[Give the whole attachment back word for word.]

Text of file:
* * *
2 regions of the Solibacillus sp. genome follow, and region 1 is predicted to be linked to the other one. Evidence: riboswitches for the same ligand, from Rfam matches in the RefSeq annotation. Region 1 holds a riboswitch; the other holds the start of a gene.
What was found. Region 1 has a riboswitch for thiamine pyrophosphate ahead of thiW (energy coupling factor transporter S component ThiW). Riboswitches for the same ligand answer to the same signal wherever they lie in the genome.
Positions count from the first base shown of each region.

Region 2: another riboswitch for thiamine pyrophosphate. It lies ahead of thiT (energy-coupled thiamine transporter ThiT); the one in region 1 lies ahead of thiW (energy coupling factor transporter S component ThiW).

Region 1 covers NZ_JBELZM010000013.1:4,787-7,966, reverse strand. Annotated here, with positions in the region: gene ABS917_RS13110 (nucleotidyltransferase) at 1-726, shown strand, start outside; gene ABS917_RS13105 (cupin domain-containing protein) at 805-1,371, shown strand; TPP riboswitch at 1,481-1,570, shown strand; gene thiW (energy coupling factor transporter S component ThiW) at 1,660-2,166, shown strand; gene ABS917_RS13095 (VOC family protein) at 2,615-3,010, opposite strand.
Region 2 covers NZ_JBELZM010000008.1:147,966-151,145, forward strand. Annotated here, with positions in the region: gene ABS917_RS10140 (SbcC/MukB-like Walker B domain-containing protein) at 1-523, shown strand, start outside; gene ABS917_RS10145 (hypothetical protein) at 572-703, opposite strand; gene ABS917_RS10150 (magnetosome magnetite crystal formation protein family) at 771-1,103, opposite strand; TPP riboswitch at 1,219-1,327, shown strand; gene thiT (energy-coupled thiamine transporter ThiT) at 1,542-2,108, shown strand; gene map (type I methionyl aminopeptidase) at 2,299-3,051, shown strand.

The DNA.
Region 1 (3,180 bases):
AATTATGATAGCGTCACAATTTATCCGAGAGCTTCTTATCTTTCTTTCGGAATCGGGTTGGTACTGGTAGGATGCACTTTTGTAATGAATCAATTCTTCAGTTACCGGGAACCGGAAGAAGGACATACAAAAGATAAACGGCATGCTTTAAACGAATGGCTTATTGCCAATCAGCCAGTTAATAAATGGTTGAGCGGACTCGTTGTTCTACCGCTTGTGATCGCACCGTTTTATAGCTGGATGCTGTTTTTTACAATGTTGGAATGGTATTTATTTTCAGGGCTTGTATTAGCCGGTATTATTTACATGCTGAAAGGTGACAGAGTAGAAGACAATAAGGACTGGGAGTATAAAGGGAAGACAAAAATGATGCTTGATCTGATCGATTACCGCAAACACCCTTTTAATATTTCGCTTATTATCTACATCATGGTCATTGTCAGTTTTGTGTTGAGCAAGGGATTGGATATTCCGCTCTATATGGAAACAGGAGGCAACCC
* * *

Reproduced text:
2 regions of the Solibacillus sp. genome follow, and region 1 is predicted to be linked to the other one. Evidence: riboswitches for the same ligand, from Rfam matches in the RefSeq annotation. Region 1 holds a riboswitch; the other holds the start of a gene.
What was found. Region 1 has a riboswitch for thiamine pyrophosphate ahead of thiW (energy coupling factor transporter S component ThiW). Riboswitches for the same ligand answer to the same signal wherever they lie in the genome.
Positions count from the first base shown of each region.

Region 2: another riboswitch for thiamine pyrophosphate. It lies ahead of thiT (energy-coupled thiamine transporter ThiT); the one in region 1 lies ahead of thiW (energy coupling factor transporter S component ThiW).

Region 1 covers NZ_JBELZM010000013.1:4,787-7,966, reverse strand. Annotated here, with positions in the region: gene ABS917_RS13110 (nucleotidyltransferase) at 1-726, shown strand, start outside; gene ABS917_RS13105 (cupin domain-containing protein) at 805-1,371, shown strand; TPP riboswitch at 1,481-1,570, shown strand; gene thiW (energy coupling factor transporter S component ThiW) at 1,660-2,166, shown strand; gene ABS917_RS13095 (VOC family protein) at 2,615-3,010, opposite strand.
Region 2 covers NZ_JBELZM010000008.1:147,966-151,145, forward strand. Annotated here, with positions in the region: gene ABS917_RS10140 (SbcC/MukB-like Walker B domain-containing protein) at 1-523, shown strand, start outside; gene ABS917_RS10145 (hypothetical protein) at 572-703, opposite strand; gene ABS917_RS10150 (magnetosome magnetite crystal formation protein family) at 771-1,103, opposite strand; TPP riboswitch at 1,219-1,327, shown strand; gene thiT (energy-coupled thiamine transporter ThiT) at 1,542-2,108, shown strand; gene map (type I methionyl aminopeptidase) at 2,299-3,051, shown strand.

The DNA.
Region 1 (3,180 bases):
AATTATGATAGCGTCACAATTTATCCGAGAGCTTCTTATCTTTCTTTCGGAATCGGGTTGGTACTGGTAGGATGCACTTTTGTAATGAATCAATTCTTCAGTTACCGGGAACCGGAAGAAGGACATACAAAAGATAAACGGCATGCTTTAAACGAATGGCTTATTGCCAATCAGCCAGTTAATAAATGGTTGAGCGGACTCGTTGTTCTACCGCTTGTGATCGCACCGTTTTATAGCTGGATGCTGTTTTTTACAATGTTGGAATGGTATTTATTTTCAGGGCTTGTATTAGCCGGTATTATTTACATGCTGAAAGGTGACAGAGTAGAAGACAATAAGGACTGGGAGTATAAAGGGAAGACAAAAATGATGCTTGATCTGATCGATTACCGCAAACACCCTTTTAATATTTCGCTTATTATCTACATCATGGTCATTGTCAGTTTTGTGTTGAGCAAGGGATTGGATATTCCGCTCTATATGGAAACAGGAGGCAACCC